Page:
CINCINNATI -- An internal audit of lucrative overtime pay under former police chief Jeffrey Blackwell found significant gaps in oversight, including a lack of proper approval for overtime hours and instances of officers taking paid time off and then working overtime assignments in the same timeframe.
The department's budget for overtime alone was $6.4 million last year, far larger than the budgets of many other city departments combined.
Officers earn one-and-a-half times their normal rate for overtime work; and, as the city's Internal Audit Division found, nearly three dozen officers who used overtime the most collected an extra $15,000 to $70,000 in pay above their base salaries.
The results come from a sampling of 424 overtime forms submitted between July 2014 and September 2015, the month Blackwell was fired by City Manager Harry Black in a public spectacle at City Hall. Blackwell allowed "unlimited overtime opportunities with little or no review," according to a memo from Assistant Chief Dave Bailey; Black cited similar problems in a Sept. 9 memo announcing Blackwell's termination. Those practices have since been eliminated, Bailey wrote.
Blackwell also suspended periodic reviews of overtime pay by the department's Inspections Unit; those are expected to resume under new Chief Eliot Isaac, according to Bailey.
Auditors reviewed forms from 35 officers who were among the highest beneficiaries of overtime pay. They only looked at three categories of overtime pay: assignments that were non-routine or specifically funded, such as police visibility overtime mandated by Cincinnati City Council; overtime that was part of routine police operations; and overtime funded by a grant or other outside source.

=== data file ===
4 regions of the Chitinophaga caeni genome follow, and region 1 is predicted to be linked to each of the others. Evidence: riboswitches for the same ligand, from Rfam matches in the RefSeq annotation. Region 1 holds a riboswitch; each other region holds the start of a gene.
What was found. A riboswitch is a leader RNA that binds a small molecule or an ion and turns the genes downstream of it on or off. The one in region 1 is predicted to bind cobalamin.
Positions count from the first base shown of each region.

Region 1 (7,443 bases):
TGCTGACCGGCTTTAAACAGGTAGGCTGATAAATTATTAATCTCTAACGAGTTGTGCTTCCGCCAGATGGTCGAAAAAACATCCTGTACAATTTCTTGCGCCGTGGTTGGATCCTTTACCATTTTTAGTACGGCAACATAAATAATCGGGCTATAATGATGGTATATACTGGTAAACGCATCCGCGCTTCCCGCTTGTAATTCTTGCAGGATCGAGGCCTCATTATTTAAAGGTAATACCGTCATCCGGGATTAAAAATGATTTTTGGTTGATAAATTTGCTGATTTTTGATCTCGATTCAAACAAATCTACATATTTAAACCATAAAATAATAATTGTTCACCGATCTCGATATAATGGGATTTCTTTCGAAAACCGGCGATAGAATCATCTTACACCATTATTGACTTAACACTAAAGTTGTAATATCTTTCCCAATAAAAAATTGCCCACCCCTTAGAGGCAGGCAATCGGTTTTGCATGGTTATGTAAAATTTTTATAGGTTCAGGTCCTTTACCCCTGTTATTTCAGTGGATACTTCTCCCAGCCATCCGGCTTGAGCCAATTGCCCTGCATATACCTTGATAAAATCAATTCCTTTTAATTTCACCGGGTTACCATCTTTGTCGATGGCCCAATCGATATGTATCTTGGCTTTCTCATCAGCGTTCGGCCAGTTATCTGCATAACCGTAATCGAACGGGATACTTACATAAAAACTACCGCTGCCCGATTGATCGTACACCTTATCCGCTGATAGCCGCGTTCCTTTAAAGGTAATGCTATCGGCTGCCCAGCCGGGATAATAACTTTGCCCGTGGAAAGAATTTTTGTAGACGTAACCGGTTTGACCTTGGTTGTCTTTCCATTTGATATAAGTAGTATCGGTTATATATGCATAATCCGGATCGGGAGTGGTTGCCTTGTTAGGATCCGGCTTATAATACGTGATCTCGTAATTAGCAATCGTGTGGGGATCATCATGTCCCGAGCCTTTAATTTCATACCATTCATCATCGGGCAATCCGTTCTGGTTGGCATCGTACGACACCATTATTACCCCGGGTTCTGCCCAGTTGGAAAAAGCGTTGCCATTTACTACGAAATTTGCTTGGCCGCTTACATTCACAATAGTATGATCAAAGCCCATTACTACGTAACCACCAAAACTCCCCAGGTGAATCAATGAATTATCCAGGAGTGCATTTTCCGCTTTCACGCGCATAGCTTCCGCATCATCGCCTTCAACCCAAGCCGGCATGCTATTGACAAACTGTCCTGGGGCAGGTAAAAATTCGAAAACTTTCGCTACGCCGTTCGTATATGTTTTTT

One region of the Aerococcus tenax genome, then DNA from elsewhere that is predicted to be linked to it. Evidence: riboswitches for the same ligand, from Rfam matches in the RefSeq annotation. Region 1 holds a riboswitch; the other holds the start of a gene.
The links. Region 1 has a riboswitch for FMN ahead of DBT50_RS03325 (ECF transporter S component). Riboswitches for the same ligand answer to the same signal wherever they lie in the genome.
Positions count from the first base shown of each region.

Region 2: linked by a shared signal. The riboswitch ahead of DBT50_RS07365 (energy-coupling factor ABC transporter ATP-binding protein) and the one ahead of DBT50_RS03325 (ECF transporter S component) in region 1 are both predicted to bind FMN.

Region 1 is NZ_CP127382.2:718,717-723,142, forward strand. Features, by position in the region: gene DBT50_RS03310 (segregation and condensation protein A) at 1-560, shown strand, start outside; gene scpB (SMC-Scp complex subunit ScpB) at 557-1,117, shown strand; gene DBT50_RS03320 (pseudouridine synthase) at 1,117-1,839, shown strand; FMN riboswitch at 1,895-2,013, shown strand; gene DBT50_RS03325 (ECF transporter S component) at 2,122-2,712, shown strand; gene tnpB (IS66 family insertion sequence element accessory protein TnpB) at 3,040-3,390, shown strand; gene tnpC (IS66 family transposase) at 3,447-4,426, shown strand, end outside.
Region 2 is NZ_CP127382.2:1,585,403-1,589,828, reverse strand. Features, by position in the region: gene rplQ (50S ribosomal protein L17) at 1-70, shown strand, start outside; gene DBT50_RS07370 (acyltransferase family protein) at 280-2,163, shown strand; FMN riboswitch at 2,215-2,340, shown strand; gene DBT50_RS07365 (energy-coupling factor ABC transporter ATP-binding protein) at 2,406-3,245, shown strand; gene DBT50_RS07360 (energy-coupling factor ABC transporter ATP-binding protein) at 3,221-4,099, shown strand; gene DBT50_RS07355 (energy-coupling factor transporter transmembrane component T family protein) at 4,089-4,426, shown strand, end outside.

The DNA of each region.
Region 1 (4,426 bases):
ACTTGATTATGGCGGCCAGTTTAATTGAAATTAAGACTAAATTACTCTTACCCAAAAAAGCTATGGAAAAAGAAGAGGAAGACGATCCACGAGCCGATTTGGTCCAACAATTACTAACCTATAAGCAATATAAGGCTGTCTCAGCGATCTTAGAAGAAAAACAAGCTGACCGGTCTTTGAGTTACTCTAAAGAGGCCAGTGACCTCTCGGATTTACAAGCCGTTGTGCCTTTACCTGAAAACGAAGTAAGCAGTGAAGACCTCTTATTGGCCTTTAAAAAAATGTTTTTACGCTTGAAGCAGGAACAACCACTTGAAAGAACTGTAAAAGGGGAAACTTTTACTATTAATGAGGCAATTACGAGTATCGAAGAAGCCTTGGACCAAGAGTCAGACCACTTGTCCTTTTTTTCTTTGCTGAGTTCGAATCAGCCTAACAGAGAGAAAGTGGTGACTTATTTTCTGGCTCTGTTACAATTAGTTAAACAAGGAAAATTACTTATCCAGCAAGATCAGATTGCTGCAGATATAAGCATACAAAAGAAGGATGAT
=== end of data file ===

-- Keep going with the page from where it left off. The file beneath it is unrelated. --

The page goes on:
The audit didn't look at court overtime or private, off-duty details.
Among the findings:
- More than half of required forms for overtime pay weren't properly approved or verified.
- CPD's Central Business Section, which includes the Special Events Unit, had the highest total number of forms out of compliance (47), while the Special Investigations Section had the highest total percent (just two forms were evaluated in the sample, and neither was in compliance). Only two of 44 overtime forms from the Community Liaison Unit were properly approved and verified (meaning 95 percent weren't in compliance).
- On the other hand, the department's Planning and Safe Streets section didn't have any forms out of compliance (they had one each in the sample group); the Traffic Unit also had very few forms out of compliance (one of 33 submitted, or just 3 percent).
- Of the neighborhood police districts, District Four had the fewest out of compliance (seven, or 21 percent), while District Three had the most (25, or 83 percent).
Auditors made more than a dozen recommendations, the gist of which is that CPD should hire an outside consultant to help overhaul its entire overtime approval process and make sure its 24 staff timekeepers are properly trained.
CPD agreed with nearly all the recommendations, including a policy to clarify "whether CPD officers are permitted to take off their regularly scheduled duty hours to work Paid Vacation Overtime."
In his memo to Isaac, Bailey, like the auditors, noted a need for technology improvements; the department currently uses two home-grown databases for payroll and overtime, "both of which have limitations and prevent efficiency," the auditors wrote.
The audit is expected to be discussed in City Council's Rules and Audit Committee next week.
WCPO has reached out to the department for comment.